Where do you begin in summing up the achievements of sacked Eastbourne Borough management duo Garry Wilson and Nick Greenwood?
They have been at the club for a combined total of 28 years with Wilson clocking up 13 and Greenwood 15.
The success during that time has been well documented in the Herald throughout the past decade and on the sport pages of this week’s edition.
The Wilson and Greenwood management combination helped propel the club from the County League to the elite of non-league football - the Blue Square Premier.
They achieved all their objectives and possibly more before they were sacked on Tuesday night by the Eastbourne Borough committee.
Chairman Len Smith, who continues his recovery from a recent stroke, admitted it was the hardest decision he has ever had to make.
The chairman had never before sacked a manager in senior football, so to tell his friend and manager and his coach their services were no longer required after more than a decade of success was a tough call to make.
Success on the pitch helped build a club that has integrated into the community of Eastbourne. Boro’ work regularly with prominent local businesses and the clubhouse combines football with adult learning, bowls, archery and a thriving youth football set-up.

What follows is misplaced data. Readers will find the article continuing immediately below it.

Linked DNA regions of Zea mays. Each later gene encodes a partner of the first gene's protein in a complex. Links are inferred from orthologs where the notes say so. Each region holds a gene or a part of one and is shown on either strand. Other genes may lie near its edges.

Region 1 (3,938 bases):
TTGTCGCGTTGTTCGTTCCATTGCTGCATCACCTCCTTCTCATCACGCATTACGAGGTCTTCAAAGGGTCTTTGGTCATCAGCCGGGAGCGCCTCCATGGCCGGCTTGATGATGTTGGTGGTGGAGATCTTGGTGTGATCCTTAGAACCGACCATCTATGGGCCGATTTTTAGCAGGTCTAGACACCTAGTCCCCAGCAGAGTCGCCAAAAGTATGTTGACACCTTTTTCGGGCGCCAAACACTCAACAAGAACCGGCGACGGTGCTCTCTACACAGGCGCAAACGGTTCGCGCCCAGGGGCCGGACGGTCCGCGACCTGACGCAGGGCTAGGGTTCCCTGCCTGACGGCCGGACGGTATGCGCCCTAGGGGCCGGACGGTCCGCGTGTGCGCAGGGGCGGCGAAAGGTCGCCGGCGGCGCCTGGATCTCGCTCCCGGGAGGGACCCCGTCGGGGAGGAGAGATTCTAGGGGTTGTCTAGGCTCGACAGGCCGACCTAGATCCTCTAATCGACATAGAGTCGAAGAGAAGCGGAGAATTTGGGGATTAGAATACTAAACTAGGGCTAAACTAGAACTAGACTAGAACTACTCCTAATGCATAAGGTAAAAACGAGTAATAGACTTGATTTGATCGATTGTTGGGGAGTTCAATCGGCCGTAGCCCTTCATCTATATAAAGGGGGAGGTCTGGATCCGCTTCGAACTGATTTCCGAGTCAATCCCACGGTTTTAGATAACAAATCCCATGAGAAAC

Their epic rise through the non-league pyramid provided a welcome boost for the town’s economy.
Home games against the likes of AFC Wimbledon, Luton Town, Wrexham and Cambridge United brought visiting supporters to Eastbourne in their thousands - generating income for the local bars, restaurants, hotels and B&Bs.
Maintaining that level of football proved difficult for a part-time club and they were relegated back into the regional league of the Blue Square South last season.
Attendances have dropped significantly and results on the pitch have been poor as Boro’ worringly inch towards the relegation zone.
The club recently announced plans for a multi-million pound revamp of Priory Lane and are working feverishly behind the scenes to secure investment and increase revenue streams so they can compete as a full-time club with the hope of one day competing in the Football League.
Another relegation would spell disaster and that’s precisely why chairman Smith and his committee felt they had to act. We agree with them.
Wilson and Greenwood were determined to leave on a high but last Saturday’s 4-1 home defeat to Dorchester is not how they will be remembered.
They will surely leave with their heads held high and fans will appreciate their professionalism, dedication and the many fond memories they delivered during the last 13 years.
The club look forward to a new chapter in their history and if the new management team, whoever that maybe, can achieve a fraction of the previous management’s success, Boro’ should again be in shape to carve a successful future.